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REVIEW: Death Grips – ‘Year Of The Snitch’ (Third Worlds / Harvest)

  • 8/10
    - 8/10


While the intensity, shock tactics and style fusion is still intact, Death Grips’ sixth album ‘Year Of The Snitch’ veers close to the conventional in some places.

Death Grips don’t just release albums – they turn the entire promotional cycle into theatre. In the year since the release of the bonkers Steroids EP and the announcement of new material, everyone’s favourite Sacramento experimentalist hip-hop three-piece have been busy boys indeed. Their social media feeds were littered with teasing images of collaborations with Lucas Abela – who specialises in eating glass – Tool bassist Justin Chancellor, and, in a collaboration that was bound to happen at some point in the wonderful and frightening world of Death Grips, Andrew Adamson. That’s right, the man who directed Shrek.

Whilst the band shows no signs of mellowing, sixth album Year Of The Snitch seems more conventional in nature – if that word can ever be applied to any Death Grips work. The traces of structure can be found on a number of tracks, and ‘Death Grips Is Online’ even has a chorus. A good deal of the samples used on Year Of The Snitch seem to be pulled from rock songs, source material that is a world away from the twisted Björk samples of 2015’s The Powers That B. ‘Dilemma’ is carried by a guitar riff, as is a large part of ‘Hahaha’ and ‘Shitshow’. There’s also jazz and funk-influenced sounds on Year Of The Snitch, notably on ‘The Fear’ with its tumbling keyboard and Zach Hill’s intricate, over-the-top drumming. ‘Streaky’ may be one of the most danceable tracks in the band’s whole discography, and there are some genuinely catchy moments throughout the album – a bizarre sentence in the context of the band.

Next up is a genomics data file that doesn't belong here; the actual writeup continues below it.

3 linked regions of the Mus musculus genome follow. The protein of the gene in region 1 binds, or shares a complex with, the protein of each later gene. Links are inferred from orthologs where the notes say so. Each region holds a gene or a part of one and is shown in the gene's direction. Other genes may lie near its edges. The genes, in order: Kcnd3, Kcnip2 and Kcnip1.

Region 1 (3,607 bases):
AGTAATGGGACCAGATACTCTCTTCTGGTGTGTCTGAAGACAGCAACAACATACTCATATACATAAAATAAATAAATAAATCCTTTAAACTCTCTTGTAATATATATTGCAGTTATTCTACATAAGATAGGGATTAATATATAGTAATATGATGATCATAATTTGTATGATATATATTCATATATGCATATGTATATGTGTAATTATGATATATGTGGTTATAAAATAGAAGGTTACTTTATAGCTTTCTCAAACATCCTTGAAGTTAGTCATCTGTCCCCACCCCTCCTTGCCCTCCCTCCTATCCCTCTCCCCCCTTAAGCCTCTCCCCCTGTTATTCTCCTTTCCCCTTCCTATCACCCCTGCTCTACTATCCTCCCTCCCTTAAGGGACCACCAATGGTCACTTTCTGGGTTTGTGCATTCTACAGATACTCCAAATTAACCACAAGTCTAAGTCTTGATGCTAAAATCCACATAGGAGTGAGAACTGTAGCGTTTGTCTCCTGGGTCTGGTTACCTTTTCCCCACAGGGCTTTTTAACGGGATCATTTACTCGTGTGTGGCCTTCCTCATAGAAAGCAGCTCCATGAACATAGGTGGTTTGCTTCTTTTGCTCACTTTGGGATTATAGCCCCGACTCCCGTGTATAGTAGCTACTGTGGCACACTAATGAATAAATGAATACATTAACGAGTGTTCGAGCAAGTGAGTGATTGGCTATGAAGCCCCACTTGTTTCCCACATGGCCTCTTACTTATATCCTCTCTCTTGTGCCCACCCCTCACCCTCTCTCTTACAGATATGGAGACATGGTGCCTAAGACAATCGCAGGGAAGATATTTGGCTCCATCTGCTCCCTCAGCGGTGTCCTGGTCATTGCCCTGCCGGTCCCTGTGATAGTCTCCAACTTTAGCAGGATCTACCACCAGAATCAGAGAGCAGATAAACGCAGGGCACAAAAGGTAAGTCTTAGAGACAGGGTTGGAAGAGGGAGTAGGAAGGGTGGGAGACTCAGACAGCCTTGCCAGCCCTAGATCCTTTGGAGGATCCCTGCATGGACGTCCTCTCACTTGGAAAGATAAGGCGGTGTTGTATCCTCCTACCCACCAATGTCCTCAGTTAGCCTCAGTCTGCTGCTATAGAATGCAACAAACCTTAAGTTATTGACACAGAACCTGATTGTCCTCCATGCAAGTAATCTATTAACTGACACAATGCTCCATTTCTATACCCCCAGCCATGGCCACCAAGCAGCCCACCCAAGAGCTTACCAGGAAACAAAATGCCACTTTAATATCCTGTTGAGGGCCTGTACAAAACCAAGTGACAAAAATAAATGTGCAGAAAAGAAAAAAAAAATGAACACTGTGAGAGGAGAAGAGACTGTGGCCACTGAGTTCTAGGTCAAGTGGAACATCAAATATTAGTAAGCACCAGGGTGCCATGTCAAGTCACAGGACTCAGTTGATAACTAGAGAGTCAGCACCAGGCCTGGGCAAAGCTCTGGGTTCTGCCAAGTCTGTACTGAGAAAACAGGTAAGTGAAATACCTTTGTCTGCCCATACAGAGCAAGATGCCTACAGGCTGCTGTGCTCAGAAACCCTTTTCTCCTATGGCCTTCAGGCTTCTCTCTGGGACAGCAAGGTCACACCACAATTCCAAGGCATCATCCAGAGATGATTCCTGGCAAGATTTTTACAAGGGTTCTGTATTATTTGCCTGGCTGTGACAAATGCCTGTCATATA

Death Grips’ previous album, 2016’s Bottomless Pit, showed that the band can be as good as they ever were – if a little less interesting after around six years on the game. Thankfully, this is not the case with Year Of The Snitch. The quality is still consistent, yet those batshit little touches that set Death Grips apart are here in abundance. The spoken word sections on ‘Dilemma’ and ‘The Fear’ (“I don’t know dude, I just drink blood dude”) are head-scratching, and MC Ride’s vocals are as schizophrenic as ever. ‘Flies’ counterpoints bellows with deadpan asides, and he leers about murder on ‘The Fear’, whilst remaining furious and incoherent.

Despite forging a career through shock tactics, the band still manage to disgust with Year Of The Snitch. An outrageous video for the track ‘Shitshow’ was uploaded to YouTube a few days before the album’s release, only to be removed soon after for breaking the platform’s standards. The video can now be viewed on Vimeo, and it is easy to see why YouTube felt the need to remove it. The lyrical themes are familiar – sex, drug use, relationships – but MC Ride’s bile and rage is on a par with albums like The Money Store. Many of the songs’ meanings are cloaked beneath sickening metaphors and a ton of expletives. “We nurse the worm until it swells, eat it like the devil’s c***” features in a song about Linda Kasabian, the main “snitch” in the Charles Manson murder case (The album’s leak fell on Kasabian’s birthday, leading to theories that she is the titular “snitch” and that the record is a tribute to her). ‘Hahaha’ also features some awful lines, a little too choice to be reprinted here, in MC Ride’s signature style.

With Year Of The Snitch, Death Grips have reclaimed their position as the ringleaders of music’s most repulsive travelling freak show. What makes them great is their absolute ingenuity in fusing so many styles, topped off by MC Ride’s inimitable persona, and coming out with a clear-eyed vision and unwavering confidence in their own sound. They remain one of the most important, original, and intense groups in music today. (8/10) (Louis Marlow)

Listen to Year Of The Snitch by Death Grips here via Spotify, and tell us what you think below!

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